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Ghost forests release greenhouse gas emissions in "tree farts"

A new study from North Carolina State University has revealed that dead trees in coastal wetlands release greenhouse gas emissions in the form of “tree farts.” The researchers explained that these emissions must be accounted for when estimating the environmental impact of ghost forests.

For their investigation, the experts compared the quantity and type of greenhouse gas emissions from dead tree snags to emissions released from the soil. The study revealed that while soil generates more emissions than dead trees, the so-called tree farts increase the overall emissions of a ghost forest by about 25 percent.

According to the researchers, the findings show that snags are important for understanding the climate effects associated with the spread of ghost forests.

“Even though these standing dead trees are not emitting as much as the soils, they’re still emitting something, and they definitely need to be accounted for,” said study lead author Melinda Martinez. “Even the smallest fart counts.”

The experts measured carbon dioxide, methane, and nitrous oxide emissions from dead pine and bald cypress snags in five ghost forests on the Albemarle-Pamlico Peninsula in North Carolina. Across this region, ghost forests are rapidly expanding as a result of sea level rise.

“The transition from forest to marsh from these disturbances is happening quickly, and it’s leaving behind many dead trees,” said Martinez. “We expect these ghost forests will continue to expand as the climate changes.”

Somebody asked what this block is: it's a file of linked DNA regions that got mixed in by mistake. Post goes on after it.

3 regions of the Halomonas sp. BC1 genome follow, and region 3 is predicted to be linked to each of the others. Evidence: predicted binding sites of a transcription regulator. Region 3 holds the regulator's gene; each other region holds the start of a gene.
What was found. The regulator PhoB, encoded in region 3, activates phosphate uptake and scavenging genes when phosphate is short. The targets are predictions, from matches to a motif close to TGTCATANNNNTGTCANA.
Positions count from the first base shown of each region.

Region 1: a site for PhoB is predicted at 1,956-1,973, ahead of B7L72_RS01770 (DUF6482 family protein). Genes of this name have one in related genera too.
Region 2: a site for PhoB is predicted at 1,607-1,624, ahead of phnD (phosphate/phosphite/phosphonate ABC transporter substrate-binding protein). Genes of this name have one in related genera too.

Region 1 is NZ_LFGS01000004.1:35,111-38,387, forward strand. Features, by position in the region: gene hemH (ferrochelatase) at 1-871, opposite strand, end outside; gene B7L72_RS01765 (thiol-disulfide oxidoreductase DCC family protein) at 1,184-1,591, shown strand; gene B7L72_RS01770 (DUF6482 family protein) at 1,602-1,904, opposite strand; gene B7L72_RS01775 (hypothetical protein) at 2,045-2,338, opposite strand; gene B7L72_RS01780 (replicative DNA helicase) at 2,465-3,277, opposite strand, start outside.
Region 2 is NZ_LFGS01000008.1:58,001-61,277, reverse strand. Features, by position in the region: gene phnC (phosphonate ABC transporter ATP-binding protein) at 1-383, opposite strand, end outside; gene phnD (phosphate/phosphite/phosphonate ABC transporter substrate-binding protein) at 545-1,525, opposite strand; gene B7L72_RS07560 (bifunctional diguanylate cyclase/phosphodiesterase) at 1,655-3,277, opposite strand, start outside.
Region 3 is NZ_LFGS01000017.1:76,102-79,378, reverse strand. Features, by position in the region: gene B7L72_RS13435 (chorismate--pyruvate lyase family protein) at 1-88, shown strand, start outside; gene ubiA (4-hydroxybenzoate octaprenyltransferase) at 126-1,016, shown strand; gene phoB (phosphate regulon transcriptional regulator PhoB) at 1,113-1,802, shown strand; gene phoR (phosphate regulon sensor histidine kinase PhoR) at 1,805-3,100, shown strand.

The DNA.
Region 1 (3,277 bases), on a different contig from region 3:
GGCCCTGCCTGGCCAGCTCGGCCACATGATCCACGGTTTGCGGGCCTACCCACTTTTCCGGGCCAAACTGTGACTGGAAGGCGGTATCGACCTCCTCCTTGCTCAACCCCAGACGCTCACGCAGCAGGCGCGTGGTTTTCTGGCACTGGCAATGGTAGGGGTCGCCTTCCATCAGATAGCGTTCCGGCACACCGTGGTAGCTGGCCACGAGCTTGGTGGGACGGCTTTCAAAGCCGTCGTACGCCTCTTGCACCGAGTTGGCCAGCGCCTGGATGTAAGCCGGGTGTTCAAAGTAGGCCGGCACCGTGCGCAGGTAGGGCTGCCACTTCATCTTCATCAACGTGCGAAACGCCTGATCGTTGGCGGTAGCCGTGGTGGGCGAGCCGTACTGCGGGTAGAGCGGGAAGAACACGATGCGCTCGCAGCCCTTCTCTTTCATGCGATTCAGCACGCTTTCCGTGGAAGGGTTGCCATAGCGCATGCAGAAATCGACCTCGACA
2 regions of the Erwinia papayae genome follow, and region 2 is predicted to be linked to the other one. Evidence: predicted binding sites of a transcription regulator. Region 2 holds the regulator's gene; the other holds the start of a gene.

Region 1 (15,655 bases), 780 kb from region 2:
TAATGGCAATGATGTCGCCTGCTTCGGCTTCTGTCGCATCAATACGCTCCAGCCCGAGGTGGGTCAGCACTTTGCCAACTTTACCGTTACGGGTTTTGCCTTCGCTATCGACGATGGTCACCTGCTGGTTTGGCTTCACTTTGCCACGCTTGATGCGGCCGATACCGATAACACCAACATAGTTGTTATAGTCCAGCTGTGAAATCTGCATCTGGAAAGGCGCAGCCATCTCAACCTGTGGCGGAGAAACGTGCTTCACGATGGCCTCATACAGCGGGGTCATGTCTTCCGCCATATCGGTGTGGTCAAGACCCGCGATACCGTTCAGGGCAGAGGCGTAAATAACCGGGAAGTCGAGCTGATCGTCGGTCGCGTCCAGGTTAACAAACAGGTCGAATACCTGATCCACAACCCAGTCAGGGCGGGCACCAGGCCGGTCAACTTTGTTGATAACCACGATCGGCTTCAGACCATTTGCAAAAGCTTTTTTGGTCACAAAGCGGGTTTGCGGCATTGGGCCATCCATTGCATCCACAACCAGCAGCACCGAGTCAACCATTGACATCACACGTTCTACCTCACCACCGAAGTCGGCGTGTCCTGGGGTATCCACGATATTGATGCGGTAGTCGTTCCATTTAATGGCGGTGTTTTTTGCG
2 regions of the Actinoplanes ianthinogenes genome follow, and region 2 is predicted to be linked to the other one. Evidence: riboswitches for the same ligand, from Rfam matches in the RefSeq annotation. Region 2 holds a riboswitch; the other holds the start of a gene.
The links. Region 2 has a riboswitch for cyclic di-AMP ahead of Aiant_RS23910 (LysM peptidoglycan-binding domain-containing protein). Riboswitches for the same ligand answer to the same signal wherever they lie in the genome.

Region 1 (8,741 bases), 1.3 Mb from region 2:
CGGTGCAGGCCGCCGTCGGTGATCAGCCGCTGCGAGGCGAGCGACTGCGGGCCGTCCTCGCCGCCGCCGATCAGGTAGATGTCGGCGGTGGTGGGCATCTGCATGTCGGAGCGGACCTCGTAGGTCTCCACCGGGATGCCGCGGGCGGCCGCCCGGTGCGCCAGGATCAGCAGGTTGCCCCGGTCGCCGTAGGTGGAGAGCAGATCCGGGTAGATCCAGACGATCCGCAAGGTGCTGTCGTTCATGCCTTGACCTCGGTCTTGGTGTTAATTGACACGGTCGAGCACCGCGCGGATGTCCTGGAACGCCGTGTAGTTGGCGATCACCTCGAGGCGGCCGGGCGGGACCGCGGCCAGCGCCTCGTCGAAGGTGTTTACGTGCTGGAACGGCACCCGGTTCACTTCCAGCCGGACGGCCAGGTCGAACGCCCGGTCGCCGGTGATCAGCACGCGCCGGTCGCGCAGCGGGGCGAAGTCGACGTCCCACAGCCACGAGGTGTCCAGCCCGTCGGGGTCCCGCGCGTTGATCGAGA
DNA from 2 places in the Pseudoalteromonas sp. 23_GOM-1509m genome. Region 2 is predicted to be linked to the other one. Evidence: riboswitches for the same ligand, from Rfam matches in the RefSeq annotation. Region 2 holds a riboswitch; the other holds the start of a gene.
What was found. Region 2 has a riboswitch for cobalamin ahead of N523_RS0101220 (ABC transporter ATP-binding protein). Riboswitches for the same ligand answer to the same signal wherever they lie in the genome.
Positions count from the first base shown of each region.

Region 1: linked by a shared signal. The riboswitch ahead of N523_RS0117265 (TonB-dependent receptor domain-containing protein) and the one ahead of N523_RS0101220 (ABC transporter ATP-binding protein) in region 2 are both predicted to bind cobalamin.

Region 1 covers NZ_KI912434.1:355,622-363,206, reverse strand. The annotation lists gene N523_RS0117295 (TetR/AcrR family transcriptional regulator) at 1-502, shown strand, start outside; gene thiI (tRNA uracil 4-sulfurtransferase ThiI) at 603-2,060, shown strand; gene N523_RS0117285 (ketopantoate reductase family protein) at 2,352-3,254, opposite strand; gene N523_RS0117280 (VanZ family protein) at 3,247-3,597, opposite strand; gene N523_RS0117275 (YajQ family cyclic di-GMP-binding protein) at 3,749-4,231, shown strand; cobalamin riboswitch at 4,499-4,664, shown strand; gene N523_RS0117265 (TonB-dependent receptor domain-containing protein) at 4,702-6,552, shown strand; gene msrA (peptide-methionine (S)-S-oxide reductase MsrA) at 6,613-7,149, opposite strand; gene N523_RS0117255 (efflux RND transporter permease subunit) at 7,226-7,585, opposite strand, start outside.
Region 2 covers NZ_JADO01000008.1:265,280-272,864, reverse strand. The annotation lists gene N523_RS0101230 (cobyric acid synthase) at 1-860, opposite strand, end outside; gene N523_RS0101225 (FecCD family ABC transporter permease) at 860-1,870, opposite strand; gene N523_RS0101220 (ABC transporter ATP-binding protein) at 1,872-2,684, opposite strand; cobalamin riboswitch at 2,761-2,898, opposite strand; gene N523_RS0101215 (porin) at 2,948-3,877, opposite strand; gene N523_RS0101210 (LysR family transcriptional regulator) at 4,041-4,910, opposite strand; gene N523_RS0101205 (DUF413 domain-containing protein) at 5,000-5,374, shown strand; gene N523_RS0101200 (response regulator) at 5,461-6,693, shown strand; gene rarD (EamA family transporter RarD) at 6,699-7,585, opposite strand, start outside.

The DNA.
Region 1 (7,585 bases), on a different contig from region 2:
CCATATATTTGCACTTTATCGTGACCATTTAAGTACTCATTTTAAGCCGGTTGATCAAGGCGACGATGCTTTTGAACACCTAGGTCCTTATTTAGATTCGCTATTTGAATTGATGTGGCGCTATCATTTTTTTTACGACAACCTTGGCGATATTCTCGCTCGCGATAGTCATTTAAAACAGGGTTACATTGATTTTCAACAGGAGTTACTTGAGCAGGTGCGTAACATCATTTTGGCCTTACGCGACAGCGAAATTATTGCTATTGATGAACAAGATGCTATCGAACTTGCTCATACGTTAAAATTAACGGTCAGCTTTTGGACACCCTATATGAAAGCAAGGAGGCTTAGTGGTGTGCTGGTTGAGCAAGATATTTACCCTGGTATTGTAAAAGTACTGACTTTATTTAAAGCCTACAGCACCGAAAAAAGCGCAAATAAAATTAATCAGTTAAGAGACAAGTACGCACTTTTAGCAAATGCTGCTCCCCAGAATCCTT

In each forest, overall average emissions from soils were approximately four times higher than average emissions from snags in both 2018 and 2019. But while snags did not contribute as much, the researchers noted that they did contribute significantly to emissions.

The research lays the foundation for understanding the role that snags are playing in emissions. In particular, the experts want to investigate whether the forests of dead trees are preventing emissions, like corks, or releasing them, like straws.

“We started off this research wondering: Are these snags straws or corks?” said study co-author Professor Marcelo Ardon. “Are they facilitating the release from soils, or are they keeping the gases in? We think that they act as straws, but as a filtered straw. They change those gases, as the gases move through the snags.”

The study is published in the journal Biogeochemistry.

By Chrissy Sexton, Staff Writer

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